But it didn't. In fact, a new article -- one of four published in the August issue of the Journal of Traumatic Stress -- has pushed the number of estimated Vietnam veterans currently experiencing PTSD downward even further, to just 5.4 percent.
"I thought [this issue] had been settled," said Bruce Dohrenwend, the lead author of the Science paper and a Columbia University professor. "I think the facts are pretty clear; the interpretations of the facts are what's different."
The latest round of debate, in the Journal of Traumatic Stress, includes an article by Dohrenwend and colleagues, delineating their methods and findings.
Meanwhile, the author of the newest set of numbers, Richard McNally, a professor of psychology at Harvard University, said he feels that people have misinterpreted his work as an attempt to disparage Dohrenwend.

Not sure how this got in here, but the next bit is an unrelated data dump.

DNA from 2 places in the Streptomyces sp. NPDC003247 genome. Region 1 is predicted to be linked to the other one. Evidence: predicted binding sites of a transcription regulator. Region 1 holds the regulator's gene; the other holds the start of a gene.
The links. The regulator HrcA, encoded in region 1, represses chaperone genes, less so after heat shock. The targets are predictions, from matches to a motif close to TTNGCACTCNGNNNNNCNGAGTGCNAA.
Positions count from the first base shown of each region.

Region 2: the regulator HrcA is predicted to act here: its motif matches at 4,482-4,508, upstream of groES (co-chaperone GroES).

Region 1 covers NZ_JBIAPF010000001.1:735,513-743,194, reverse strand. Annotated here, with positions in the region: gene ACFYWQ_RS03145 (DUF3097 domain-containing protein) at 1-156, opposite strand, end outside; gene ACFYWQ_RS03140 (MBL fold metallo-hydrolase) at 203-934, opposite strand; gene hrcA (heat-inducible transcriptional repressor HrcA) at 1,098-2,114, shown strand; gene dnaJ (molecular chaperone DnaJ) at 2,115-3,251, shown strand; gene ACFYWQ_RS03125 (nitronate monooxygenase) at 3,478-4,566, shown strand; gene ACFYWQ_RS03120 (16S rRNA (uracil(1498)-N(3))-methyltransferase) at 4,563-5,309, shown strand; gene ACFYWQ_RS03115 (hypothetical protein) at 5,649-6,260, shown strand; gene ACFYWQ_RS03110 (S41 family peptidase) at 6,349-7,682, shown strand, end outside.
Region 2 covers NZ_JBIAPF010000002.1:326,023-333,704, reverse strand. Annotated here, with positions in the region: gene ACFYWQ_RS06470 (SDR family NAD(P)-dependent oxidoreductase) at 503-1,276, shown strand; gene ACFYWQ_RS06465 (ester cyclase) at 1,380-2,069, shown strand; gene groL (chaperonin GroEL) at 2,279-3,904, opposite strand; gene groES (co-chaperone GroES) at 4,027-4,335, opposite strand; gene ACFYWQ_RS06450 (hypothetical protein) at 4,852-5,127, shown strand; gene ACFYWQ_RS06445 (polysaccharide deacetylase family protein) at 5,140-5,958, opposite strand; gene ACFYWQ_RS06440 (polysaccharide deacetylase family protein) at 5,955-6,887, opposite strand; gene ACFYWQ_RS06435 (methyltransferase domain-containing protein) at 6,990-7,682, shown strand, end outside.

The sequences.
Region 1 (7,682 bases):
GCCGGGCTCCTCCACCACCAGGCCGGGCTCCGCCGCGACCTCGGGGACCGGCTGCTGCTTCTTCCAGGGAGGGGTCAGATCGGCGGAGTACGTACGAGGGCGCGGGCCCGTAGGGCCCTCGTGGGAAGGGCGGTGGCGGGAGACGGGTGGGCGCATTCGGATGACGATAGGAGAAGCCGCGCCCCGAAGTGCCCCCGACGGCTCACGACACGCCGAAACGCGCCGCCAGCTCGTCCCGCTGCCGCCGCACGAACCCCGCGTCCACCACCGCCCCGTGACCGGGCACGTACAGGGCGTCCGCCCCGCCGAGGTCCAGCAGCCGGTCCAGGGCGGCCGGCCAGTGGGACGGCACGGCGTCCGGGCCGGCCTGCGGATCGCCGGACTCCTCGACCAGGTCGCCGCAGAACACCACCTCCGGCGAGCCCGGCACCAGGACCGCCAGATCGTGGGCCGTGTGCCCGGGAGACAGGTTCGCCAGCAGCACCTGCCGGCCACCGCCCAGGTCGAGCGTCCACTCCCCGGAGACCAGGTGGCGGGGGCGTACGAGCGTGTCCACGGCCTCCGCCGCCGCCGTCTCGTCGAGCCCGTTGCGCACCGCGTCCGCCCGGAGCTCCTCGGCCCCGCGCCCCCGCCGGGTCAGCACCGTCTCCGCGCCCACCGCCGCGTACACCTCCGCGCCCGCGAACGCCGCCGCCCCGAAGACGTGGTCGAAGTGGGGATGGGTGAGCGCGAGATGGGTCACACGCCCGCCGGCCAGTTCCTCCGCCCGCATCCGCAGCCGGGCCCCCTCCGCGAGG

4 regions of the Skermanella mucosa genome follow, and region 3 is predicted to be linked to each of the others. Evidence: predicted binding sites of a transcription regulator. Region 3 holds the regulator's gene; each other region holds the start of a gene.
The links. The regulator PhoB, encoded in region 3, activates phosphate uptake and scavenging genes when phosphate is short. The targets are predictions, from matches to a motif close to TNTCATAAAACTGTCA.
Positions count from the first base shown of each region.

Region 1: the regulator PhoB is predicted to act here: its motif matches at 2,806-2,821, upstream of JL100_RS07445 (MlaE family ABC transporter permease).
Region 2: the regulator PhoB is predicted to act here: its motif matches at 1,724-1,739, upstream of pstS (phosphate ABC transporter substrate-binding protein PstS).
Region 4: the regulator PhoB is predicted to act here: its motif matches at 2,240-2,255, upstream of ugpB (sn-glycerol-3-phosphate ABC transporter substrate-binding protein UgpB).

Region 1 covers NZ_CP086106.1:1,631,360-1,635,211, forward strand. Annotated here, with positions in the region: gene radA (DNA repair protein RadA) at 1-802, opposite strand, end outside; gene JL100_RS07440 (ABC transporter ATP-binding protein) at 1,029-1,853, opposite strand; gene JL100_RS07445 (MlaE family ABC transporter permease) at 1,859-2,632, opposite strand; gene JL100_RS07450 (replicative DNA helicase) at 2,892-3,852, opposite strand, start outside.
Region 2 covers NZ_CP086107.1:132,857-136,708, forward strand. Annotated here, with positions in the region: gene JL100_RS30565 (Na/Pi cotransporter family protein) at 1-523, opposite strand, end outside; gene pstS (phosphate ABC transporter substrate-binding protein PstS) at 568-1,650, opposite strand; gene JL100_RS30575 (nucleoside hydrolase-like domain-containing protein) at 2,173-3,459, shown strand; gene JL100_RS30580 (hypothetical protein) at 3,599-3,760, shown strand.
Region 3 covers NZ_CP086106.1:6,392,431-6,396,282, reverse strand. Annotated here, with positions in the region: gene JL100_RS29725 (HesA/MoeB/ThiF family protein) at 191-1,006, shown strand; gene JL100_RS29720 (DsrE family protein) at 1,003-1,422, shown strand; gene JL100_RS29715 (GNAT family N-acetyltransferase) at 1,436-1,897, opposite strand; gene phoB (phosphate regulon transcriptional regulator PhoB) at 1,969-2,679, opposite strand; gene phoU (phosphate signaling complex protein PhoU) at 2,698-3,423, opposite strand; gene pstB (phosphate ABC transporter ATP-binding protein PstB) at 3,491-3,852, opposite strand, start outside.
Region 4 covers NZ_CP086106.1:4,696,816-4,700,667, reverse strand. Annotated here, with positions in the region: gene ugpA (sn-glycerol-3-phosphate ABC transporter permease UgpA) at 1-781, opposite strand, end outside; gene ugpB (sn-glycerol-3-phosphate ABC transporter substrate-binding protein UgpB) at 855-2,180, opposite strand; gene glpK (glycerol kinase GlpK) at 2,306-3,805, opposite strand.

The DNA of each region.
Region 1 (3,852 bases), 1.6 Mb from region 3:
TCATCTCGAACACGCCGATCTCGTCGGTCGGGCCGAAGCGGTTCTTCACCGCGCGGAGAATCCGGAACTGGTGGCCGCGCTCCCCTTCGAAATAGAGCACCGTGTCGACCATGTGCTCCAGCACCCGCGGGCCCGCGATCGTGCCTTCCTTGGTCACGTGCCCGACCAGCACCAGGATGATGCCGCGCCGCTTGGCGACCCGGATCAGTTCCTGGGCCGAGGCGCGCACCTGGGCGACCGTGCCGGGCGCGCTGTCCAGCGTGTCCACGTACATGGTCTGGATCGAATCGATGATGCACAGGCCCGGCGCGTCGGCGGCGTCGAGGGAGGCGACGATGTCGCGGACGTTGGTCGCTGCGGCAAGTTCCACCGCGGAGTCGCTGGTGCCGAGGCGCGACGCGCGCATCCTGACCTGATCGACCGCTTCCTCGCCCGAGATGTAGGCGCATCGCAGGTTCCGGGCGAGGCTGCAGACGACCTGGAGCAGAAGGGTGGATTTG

"I thought Dohrenwend's re-analysis was terrific. My only quibble is that depending on how one defines impairment, the prevalence rate changes dramatically," he said. "If you use the slightly more stringent criteria for impairment, which I'm calling 'clinically significant,' the prevalence drops by 65 percent."
"The main point is that the historians suspected that the original estimates were too high. Dohrenwend found a 40 percent lower prevalence, ergo the historians were correct," McNally added.
But McNally's interpretation has its own critics in the journal's pages.
The original authors of the NVVRS study, led by William E. Schlenger of Duke University Medical Center, wrote that McNally's commentary "misrepresented" the NVVRS and that Dohrenwend's findings are "landmark contributions to the field and represent a major advance in the assessment of exposure to war zone stressors."
Finally, a paper by Dean Kilpatrick, of the National Cr
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